A 155-year-old Victorian mouse trap on display at a museum sprung into action again to claim its latest victim.
Ollie Douglas, assistant curator at the Museum of English Rural Life, was baffled when he discovered the dead mouse in the trap, which was in a cabinet.
He said the rodent could have entered the trap to make a nest, but got stuck inside.
The trap is one of hundreds kept at the museum.
Mr Douglas said: "We think that the mouse chewed at the label and got interested in chewing at the string attached to the label."
It is thought the mouse entered the trap to get the string.
The device, created by Selsey-based inventor Colin Pullinger, was dubbed the "perpetual mousetrap" as it was claimed that it would last a lifetime.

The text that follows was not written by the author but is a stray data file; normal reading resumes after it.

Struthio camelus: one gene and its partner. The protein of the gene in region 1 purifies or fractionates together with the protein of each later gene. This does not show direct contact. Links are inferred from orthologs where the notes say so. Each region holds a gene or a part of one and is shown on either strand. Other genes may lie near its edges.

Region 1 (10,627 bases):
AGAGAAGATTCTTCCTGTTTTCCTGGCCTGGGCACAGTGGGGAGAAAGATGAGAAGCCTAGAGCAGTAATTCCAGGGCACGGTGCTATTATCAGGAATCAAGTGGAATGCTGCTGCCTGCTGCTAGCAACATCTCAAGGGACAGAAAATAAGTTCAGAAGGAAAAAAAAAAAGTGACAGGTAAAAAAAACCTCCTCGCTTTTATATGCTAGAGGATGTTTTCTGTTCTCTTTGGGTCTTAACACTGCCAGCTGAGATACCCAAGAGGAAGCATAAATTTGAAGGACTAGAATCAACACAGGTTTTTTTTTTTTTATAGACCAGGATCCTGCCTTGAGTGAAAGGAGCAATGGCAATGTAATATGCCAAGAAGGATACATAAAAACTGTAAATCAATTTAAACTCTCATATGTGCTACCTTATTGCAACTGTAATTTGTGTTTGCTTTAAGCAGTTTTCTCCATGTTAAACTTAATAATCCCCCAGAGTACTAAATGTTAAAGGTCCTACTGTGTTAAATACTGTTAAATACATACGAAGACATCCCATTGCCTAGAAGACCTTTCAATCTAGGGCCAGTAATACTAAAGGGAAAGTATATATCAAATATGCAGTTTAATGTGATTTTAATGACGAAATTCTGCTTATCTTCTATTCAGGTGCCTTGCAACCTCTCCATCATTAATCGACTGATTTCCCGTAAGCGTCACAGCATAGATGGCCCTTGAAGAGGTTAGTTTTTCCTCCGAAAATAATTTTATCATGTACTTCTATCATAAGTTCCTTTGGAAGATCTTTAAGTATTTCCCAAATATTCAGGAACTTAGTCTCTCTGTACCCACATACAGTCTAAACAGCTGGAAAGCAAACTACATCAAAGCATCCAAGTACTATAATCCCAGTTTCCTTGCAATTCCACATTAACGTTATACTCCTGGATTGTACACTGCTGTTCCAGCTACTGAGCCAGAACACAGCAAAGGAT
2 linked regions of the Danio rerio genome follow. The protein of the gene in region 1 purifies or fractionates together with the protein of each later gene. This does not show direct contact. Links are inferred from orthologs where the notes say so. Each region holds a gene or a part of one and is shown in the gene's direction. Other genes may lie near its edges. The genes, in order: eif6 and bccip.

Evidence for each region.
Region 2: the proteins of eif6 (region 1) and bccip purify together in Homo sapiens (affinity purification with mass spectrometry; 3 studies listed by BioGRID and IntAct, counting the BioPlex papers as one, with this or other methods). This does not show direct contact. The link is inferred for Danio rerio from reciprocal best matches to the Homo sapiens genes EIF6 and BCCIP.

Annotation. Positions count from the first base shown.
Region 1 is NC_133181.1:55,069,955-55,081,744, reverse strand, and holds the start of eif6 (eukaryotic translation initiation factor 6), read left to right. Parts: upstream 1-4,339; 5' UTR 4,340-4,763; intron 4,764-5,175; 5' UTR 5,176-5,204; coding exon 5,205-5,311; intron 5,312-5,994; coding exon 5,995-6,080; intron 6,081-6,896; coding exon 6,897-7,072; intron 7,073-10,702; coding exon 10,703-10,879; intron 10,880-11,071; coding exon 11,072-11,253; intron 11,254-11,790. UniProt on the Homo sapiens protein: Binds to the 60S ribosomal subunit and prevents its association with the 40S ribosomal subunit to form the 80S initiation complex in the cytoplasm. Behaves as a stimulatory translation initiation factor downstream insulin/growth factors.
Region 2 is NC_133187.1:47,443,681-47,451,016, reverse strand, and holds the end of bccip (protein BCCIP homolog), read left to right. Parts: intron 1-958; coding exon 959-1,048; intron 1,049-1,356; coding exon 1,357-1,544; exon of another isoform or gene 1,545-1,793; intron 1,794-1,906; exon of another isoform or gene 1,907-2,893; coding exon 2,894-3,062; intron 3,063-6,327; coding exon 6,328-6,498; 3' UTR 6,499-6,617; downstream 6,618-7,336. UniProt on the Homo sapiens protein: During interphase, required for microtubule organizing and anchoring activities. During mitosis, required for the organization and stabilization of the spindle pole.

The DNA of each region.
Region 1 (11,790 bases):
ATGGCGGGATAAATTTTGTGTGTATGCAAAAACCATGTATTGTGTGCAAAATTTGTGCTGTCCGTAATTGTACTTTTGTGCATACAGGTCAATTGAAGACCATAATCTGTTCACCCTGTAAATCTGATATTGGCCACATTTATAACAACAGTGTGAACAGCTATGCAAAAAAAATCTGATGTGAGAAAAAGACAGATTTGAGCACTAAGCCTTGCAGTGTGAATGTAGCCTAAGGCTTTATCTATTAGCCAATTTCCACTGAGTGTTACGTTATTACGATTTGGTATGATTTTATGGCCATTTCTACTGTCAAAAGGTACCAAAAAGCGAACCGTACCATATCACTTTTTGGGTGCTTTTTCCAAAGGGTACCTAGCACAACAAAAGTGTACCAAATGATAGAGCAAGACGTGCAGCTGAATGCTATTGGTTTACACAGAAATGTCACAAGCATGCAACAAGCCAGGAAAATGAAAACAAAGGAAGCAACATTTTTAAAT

It is believed to have featured during The Great Exhibition in 1851 at Crystal Palace.
The device works by trapping mice humanely with a see-saw mechanism.
Mr Douglas added: "It was designed about 155 years ago.
"And here it is, still capable of catching mice, even though it was not baited."
The Museum of English Rural Life, based at the University of Reading, has said the mouse could become a permanent feature in the museum, or be given a burial.